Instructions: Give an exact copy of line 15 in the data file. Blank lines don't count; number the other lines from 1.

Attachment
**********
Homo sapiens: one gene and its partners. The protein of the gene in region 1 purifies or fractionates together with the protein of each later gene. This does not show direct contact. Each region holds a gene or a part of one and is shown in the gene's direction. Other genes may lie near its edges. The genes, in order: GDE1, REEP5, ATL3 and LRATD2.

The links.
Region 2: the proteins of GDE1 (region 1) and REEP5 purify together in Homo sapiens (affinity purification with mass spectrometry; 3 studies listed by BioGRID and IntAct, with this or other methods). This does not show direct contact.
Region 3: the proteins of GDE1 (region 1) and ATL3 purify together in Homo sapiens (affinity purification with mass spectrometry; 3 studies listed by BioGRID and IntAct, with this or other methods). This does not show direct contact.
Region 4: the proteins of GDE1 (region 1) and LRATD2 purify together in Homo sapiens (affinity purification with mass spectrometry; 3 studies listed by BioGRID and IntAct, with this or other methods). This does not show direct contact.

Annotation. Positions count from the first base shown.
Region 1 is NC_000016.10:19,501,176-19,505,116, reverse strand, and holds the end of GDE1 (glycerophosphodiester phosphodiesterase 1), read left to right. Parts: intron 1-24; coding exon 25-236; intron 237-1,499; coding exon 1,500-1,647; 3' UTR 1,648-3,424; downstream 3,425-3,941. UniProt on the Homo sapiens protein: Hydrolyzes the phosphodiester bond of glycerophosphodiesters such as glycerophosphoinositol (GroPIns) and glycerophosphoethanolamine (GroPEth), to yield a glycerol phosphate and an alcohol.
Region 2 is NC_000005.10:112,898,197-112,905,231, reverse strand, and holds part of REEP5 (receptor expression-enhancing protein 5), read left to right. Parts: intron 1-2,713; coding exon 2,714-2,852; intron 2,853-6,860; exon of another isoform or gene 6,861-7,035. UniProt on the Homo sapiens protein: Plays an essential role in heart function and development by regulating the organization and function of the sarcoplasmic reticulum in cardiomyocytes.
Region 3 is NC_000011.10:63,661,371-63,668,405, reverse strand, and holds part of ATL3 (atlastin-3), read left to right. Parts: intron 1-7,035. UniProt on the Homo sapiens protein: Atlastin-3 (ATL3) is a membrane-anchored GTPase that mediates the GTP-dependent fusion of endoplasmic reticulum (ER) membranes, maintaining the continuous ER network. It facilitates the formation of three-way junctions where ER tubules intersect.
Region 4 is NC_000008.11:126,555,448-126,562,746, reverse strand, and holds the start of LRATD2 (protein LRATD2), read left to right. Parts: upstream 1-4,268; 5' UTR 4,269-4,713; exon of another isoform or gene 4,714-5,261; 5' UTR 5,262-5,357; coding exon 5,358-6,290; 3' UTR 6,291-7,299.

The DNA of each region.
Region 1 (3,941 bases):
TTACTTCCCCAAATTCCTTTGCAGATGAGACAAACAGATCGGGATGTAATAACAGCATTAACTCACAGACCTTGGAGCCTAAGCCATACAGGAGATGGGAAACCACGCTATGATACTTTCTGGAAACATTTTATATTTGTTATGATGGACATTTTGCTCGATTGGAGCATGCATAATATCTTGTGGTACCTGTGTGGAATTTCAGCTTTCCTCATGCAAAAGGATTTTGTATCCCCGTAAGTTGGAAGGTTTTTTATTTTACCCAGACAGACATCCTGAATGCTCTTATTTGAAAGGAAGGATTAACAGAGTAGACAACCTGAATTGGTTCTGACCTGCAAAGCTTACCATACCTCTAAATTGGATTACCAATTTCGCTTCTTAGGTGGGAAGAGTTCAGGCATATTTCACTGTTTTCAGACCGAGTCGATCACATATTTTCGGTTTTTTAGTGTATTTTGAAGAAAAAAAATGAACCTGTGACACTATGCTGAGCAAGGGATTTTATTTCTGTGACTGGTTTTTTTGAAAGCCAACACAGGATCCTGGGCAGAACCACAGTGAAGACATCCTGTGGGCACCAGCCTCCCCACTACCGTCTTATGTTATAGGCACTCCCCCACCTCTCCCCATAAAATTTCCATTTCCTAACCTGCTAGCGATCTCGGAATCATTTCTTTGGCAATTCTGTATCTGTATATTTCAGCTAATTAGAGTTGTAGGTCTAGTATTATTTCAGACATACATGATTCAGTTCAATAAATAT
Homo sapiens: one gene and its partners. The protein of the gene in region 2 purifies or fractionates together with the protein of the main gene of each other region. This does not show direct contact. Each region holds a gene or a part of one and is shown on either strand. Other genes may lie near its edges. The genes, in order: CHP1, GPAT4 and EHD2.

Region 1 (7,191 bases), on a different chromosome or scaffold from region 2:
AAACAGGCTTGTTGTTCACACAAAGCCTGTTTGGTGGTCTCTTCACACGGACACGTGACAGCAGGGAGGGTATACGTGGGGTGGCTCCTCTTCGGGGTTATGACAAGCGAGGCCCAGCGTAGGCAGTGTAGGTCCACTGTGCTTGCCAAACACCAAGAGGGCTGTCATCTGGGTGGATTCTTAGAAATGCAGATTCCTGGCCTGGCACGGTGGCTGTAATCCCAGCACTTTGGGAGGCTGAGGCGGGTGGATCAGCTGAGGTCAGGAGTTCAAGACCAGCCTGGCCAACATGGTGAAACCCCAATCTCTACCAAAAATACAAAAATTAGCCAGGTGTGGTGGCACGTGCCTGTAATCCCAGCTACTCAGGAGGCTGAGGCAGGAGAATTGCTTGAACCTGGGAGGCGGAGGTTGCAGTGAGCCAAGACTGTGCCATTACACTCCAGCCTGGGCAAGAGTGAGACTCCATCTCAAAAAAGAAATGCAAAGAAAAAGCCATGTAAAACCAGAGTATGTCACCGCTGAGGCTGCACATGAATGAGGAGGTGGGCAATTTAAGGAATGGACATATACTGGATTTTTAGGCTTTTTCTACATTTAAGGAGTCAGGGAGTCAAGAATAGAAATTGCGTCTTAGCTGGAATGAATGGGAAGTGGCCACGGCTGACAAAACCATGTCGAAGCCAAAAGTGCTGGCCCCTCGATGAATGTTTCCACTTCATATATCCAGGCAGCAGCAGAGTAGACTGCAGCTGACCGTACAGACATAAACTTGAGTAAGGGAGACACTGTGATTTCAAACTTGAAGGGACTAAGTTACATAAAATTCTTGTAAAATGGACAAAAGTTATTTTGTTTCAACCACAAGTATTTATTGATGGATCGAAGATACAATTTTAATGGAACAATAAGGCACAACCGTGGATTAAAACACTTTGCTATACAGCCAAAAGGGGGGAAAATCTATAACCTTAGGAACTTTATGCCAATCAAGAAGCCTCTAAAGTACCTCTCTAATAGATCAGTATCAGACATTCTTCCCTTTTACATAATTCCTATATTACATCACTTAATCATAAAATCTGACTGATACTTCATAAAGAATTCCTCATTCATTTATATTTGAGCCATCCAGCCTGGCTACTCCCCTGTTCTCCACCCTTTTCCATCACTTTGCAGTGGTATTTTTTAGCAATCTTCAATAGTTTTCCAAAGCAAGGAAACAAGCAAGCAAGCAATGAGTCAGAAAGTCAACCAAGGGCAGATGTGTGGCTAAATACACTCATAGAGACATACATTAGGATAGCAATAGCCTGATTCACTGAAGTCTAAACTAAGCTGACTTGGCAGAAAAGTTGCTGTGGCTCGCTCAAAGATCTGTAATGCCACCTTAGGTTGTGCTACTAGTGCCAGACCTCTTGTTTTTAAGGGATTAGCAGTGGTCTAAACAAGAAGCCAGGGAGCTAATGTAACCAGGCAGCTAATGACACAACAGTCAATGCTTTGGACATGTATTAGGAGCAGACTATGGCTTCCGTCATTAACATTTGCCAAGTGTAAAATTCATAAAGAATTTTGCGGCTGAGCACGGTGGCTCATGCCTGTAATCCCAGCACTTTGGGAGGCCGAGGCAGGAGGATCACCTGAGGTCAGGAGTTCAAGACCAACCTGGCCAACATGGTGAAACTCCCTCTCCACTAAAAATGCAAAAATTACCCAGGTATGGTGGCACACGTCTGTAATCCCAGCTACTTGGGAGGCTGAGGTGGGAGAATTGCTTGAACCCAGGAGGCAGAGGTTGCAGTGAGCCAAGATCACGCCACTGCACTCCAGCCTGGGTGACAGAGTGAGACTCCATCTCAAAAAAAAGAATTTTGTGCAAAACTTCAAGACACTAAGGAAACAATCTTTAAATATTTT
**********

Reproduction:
Region 1 (7,191 bases), on a different chromosome or scaffold from region 2: